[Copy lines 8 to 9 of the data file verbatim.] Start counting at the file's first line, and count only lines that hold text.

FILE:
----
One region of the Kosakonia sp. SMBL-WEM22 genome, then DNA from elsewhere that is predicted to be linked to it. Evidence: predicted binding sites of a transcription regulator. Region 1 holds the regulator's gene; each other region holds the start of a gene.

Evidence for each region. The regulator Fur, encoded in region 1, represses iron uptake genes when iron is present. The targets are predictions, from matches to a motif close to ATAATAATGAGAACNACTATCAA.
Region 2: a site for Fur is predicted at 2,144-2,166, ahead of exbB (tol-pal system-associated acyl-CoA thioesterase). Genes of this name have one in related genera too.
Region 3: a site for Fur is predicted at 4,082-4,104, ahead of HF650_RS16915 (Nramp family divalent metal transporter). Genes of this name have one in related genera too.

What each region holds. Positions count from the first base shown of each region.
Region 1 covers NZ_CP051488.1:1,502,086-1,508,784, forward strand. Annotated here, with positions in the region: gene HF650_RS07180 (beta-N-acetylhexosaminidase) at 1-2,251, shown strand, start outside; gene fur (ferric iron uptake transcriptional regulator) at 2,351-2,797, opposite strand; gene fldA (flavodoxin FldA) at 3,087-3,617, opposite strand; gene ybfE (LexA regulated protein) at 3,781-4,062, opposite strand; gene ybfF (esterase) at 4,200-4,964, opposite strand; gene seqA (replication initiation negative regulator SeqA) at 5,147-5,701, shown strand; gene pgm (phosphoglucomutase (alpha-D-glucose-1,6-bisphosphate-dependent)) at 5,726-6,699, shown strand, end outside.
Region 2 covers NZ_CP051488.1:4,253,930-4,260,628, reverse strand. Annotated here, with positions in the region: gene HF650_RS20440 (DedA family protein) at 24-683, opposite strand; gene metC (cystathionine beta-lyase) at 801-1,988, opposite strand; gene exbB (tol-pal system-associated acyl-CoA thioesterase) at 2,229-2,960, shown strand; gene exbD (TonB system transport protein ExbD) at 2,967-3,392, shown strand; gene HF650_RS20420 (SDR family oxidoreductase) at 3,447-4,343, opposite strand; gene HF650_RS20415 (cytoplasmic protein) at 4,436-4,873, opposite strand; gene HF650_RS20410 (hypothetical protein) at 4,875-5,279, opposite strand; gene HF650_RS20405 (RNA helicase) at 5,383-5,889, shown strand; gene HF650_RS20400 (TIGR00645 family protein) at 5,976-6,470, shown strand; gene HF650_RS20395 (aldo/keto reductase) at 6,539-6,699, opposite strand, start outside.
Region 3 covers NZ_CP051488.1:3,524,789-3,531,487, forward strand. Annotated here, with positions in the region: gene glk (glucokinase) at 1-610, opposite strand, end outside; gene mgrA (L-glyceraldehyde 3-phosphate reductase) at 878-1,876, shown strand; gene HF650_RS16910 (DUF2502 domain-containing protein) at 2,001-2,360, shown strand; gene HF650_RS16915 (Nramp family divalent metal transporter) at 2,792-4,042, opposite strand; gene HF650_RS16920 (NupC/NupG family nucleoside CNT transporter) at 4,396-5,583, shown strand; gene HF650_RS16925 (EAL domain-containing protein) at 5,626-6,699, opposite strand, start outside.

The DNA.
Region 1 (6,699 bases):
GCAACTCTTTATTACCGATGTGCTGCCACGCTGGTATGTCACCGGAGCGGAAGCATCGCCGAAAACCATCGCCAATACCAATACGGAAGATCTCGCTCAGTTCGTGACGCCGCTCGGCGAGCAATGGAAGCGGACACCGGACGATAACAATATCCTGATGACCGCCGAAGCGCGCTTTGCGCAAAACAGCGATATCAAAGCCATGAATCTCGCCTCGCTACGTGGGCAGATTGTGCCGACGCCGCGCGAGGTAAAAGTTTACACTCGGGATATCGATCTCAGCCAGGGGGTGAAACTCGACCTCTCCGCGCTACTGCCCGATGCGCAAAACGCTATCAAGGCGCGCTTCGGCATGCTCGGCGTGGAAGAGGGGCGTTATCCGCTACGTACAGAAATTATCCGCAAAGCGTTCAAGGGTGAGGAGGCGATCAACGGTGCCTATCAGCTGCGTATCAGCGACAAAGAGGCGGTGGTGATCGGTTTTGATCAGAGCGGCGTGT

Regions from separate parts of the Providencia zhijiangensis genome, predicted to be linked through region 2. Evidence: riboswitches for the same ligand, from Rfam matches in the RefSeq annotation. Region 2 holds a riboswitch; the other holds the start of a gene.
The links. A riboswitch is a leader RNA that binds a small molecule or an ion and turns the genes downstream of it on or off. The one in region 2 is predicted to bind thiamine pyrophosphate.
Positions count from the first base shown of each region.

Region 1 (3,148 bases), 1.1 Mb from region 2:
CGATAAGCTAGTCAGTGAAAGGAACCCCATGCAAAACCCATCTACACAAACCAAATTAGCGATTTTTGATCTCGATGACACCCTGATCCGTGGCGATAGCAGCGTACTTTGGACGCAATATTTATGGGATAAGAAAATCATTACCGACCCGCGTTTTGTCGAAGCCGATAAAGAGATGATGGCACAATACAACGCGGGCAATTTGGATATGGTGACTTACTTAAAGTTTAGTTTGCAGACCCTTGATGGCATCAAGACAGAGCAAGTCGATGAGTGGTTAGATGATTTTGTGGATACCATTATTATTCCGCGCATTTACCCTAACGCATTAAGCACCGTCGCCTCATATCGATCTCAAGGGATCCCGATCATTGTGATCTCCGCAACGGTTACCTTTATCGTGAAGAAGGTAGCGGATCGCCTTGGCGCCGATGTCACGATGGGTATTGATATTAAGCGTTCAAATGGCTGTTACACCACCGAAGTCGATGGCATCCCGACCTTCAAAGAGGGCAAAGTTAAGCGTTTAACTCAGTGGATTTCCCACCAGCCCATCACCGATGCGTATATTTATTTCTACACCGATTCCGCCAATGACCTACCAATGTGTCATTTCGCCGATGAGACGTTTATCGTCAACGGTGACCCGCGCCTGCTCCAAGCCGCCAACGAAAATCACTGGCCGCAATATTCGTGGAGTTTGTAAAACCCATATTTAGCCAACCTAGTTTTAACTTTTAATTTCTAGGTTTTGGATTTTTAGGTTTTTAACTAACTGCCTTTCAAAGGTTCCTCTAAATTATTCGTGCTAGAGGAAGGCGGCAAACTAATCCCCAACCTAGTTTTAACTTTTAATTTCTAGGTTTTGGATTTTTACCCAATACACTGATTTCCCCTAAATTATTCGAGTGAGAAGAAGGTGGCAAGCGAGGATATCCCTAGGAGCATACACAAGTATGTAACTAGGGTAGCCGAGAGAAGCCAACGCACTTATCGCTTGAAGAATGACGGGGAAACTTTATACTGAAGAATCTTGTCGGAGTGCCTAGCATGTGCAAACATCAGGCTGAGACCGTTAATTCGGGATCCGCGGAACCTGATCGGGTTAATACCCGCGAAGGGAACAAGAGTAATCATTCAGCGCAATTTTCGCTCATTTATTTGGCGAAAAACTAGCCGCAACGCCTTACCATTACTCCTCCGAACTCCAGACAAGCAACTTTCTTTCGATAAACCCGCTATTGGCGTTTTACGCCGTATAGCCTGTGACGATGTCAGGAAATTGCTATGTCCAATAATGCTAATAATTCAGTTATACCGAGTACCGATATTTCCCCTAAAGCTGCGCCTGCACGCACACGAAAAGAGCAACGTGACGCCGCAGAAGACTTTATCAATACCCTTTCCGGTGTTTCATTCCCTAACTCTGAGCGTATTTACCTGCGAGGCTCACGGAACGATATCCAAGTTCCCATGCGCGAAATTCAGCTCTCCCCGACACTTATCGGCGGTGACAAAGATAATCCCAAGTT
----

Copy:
Region 3 covers NZ_CP051488.1:3,524,789-3,531,487, forward strand. Annotated here, with positions in the region: gene glk (glucokinase) at 1-610, opposite strand, end outside; gene mgrA (L-glyceraldehyde 3-phosphate reductase) at 878-1,876, shown strand; gene HF650_RS16910 (DUF2502 domain-containing protein) at 2,001-2,360, shown strand; gene HF650_RS16915 (Nramp family divalent metal transporter) at 2,792-4,042, opposite strand; gene HF650_RS16920 (NupC/NupG family nucleoside CNT transporter) at 4,396-5,583, shown strand; gene HF650_RS16925 (EAL domain-containing protein) at 5,626-6,699, opposite strand, start outside.

The DNA.